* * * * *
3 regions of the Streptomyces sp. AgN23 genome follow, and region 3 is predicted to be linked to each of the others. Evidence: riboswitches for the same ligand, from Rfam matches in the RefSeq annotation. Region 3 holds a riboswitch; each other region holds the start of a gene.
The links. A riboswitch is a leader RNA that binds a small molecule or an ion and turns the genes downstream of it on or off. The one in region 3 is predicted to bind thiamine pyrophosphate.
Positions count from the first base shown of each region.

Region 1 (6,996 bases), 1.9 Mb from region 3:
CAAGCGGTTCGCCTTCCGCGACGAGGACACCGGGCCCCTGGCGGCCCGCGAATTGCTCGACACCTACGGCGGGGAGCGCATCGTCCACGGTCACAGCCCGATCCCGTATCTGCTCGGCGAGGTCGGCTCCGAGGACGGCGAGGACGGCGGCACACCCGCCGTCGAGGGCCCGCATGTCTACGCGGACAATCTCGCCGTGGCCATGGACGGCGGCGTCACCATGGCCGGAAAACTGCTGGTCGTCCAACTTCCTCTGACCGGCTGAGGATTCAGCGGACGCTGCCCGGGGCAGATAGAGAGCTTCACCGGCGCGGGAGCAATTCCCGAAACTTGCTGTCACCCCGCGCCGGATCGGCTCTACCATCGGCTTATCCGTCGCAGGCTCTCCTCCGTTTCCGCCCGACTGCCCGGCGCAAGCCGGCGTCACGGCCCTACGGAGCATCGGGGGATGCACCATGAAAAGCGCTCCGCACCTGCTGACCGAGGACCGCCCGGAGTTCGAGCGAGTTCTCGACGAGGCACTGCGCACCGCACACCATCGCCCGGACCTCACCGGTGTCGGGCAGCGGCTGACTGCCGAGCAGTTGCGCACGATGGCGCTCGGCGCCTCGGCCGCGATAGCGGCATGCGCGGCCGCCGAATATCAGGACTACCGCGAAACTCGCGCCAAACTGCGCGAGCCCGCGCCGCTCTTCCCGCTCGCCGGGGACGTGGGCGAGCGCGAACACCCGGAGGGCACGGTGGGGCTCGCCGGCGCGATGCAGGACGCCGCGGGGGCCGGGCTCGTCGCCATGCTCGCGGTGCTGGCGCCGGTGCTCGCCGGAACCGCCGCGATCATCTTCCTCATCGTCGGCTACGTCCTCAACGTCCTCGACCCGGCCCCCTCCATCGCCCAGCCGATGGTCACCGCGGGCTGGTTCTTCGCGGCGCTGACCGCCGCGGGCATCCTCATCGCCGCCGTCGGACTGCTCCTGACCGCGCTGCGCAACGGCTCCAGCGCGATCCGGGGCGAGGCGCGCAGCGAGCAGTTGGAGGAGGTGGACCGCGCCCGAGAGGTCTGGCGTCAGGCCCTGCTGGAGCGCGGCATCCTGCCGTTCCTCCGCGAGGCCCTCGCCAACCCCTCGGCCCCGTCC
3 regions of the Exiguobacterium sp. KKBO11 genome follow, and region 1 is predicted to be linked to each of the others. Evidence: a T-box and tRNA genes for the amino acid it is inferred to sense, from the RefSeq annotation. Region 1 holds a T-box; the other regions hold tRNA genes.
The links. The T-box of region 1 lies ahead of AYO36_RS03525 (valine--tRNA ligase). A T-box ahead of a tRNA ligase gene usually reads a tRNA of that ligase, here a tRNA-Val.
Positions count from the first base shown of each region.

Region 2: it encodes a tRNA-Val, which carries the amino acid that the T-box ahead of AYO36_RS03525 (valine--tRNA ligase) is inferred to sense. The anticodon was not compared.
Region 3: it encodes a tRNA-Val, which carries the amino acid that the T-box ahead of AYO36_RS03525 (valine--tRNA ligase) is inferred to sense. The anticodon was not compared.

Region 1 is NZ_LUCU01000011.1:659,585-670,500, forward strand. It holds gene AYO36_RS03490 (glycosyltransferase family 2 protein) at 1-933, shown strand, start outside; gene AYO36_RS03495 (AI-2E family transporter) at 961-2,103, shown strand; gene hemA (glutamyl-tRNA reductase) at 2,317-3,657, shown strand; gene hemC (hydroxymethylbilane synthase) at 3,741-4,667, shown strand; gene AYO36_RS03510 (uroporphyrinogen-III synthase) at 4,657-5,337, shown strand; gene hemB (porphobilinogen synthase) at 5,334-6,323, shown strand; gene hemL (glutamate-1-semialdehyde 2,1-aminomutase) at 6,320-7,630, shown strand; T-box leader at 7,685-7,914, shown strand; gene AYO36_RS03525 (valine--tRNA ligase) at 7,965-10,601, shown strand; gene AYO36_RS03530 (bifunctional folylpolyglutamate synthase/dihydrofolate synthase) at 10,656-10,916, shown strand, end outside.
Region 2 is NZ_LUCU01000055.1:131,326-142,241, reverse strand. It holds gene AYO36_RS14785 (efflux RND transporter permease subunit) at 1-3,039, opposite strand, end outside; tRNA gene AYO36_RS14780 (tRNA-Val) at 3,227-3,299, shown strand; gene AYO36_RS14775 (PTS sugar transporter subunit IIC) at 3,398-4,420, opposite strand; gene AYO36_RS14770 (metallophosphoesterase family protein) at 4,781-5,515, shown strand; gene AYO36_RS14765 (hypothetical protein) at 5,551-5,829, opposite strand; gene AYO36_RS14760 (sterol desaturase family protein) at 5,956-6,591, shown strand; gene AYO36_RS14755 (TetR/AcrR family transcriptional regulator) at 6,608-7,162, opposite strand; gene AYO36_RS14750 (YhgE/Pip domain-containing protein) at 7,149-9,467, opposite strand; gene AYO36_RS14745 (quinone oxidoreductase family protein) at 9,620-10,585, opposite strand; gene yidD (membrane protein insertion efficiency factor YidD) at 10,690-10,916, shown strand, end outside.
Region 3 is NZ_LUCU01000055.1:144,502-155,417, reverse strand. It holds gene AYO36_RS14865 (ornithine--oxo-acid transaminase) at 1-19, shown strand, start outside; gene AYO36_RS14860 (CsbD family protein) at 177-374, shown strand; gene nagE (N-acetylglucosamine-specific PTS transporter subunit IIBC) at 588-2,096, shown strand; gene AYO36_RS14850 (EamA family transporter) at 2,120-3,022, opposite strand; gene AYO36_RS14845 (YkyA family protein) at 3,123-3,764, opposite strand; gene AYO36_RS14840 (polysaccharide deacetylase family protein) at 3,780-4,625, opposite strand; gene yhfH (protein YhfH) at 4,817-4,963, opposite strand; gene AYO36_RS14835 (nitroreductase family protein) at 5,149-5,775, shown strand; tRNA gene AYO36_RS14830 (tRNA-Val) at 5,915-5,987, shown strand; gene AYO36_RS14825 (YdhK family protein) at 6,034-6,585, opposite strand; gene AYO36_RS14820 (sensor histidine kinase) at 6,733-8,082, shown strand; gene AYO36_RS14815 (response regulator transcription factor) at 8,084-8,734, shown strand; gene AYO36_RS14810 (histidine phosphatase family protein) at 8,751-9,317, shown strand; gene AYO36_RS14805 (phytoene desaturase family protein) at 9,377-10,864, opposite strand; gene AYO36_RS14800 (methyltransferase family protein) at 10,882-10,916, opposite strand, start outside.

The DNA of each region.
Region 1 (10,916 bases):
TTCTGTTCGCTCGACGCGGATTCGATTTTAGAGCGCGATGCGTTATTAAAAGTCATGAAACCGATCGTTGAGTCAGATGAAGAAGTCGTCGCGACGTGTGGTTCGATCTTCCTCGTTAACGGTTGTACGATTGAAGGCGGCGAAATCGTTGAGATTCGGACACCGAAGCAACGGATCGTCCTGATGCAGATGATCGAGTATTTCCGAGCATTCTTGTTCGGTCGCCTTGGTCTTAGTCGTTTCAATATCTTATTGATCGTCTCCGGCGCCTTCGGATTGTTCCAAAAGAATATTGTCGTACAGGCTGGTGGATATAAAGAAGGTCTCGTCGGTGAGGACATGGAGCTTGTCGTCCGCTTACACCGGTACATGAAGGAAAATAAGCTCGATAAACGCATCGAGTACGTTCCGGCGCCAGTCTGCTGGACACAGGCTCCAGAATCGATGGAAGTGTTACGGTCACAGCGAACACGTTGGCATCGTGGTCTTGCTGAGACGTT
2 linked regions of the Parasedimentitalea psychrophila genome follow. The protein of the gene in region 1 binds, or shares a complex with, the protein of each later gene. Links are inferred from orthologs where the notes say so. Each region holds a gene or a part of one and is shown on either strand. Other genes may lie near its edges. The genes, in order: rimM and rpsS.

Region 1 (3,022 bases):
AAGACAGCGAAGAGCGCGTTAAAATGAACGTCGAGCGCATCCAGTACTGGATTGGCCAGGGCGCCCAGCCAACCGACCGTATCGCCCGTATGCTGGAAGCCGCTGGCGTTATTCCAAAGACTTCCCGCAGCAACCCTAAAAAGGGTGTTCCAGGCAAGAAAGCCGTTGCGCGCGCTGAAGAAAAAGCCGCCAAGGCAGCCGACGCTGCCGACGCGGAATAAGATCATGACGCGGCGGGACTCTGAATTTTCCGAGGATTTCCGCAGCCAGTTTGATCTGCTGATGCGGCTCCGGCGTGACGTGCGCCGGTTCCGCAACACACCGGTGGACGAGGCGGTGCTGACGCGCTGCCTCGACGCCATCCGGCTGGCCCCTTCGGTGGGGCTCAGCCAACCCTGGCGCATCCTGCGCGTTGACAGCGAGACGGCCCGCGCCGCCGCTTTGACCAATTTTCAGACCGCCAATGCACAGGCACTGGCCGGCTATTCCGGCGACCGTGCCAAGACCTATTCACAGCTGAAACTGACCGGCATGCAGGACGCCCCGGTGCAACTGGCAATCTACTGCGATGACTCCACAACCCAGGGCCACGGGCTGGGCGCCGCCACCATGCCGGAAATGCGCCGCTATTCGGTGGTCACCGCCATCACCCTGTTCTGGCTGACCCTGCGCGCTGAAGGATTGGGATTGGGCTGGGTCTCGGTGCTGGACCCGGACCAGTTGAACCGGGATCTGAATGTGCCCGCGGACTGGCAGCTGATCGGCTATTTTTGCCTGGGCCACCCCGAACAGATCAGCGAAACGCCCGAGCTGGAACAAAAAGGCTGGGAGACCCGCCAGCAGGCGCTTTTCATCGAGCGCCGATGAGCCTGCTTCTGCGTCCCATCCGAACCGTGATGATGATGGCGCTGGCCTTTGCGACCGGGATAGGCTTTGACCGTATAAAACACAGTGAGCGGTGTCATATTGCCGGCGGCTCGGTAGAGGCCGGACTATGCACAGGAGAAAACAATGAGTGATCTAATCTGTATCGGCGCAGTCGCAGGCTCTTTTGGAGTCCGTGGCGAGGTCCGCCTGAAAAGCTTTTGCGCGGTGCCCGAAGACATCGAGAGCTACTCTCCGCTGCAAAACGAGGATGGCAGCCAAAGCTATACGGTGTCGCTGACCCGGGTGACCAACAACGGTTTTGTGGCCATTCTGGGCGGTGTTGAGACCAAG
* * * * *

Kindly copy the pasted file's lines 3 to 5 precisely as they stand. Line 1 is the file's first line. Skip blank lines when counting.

Positions count from the first base shown of each region.

Region 1 (6,996 bases), 1.9 Mb from region 3:
CAAGCGGTTCGCCTTCCGCGACGAGGACACCGGGCCCCTGGCGGCCCGCGAATTGCTCGACACCTACGGCGGGGAGCGCATCGTCCACGGTCACAGCCCGATCCCGTATCTGCTCGGCGAGGTCGGCTCCGAGGACGGCGAGGACGGCGGCACACCCGCCGTCGAGGGCCCGCATGTCTACGCGGACAATCTCGCCGTGGCCATGGACGGCGGCGTCACCATGGCCGGAAAACTGCTGGTCGTCCAACTTCCTCTGACCGGCTGAGGATTCAGCGGACGCTGCCCGGGGCAGATAGAGAGCTTCACCGGCGCGGGAGCAATTCCCGAAACTTGCTGTCACCCCGCGCCGGATCGGCTCTACCATCGGCTTATCCGTCGCAGGCTCTCCTCCGTTTCCGCCCGACTGCCCGGCGCAAGCCGGCGTCACGGCCCTACGGAGCATCGGGGGATGCACCATGAAAAGCGCTCCGCACCTGCTGACCGAGGACCGCCCGGAGTTCGAGCGAGTTCTCGACGAGGCACTGCGCACCGCACACCATCGCCCGGACCTCACCGGTGTCGGGCAGCGGCTGACTGCCGAGCAGTTGCGCACGATGGCGCTCGGCGCCTCGGCCGCGATAGCGGCATGCGCGGCCGCCGAATATCAGGACTACCGCGAAACTCGCGCCAAACTGCGCGAGCCCGCGCCGCTCTTCCCGCTCGCCGGGGACGTGGGCGAGCGCGAACACCCGGAGGGCACGGTGGGGCTCGCCGGCGCGATGCAGGACGCCGCGGGGGCCGGGCTCGTCGCCATGCTCGCGGTGCTGGCGCCGGTGCTCGCCGGAACCGCCGCGATCATCTTCCTCATCGTCGGCTACGTCCTCAACGTCCTCGACCCGGCCCCCTCCATCGCCCAGCCGATGGTCACCGCGGGCTGGTTCTTCGCGGCGCTGACCGCCGCGGGCATCCTCATCGCCGCCGTCGGACTGCTCCTGACCGCGCTGCGCAACGGCTCCAGCGCGATCCGGGGCGAGGCGCGCAGCGAGCAGTTGGAGGAGGTGGACCGCGCCCGAGAGGTCTGGCGTCAGGCCCTGCTGGAGCGCGGCATCCTGCCGTTCCTCCGCGAGGCCCTCGCCAACCCCTCGGCCCCGTCC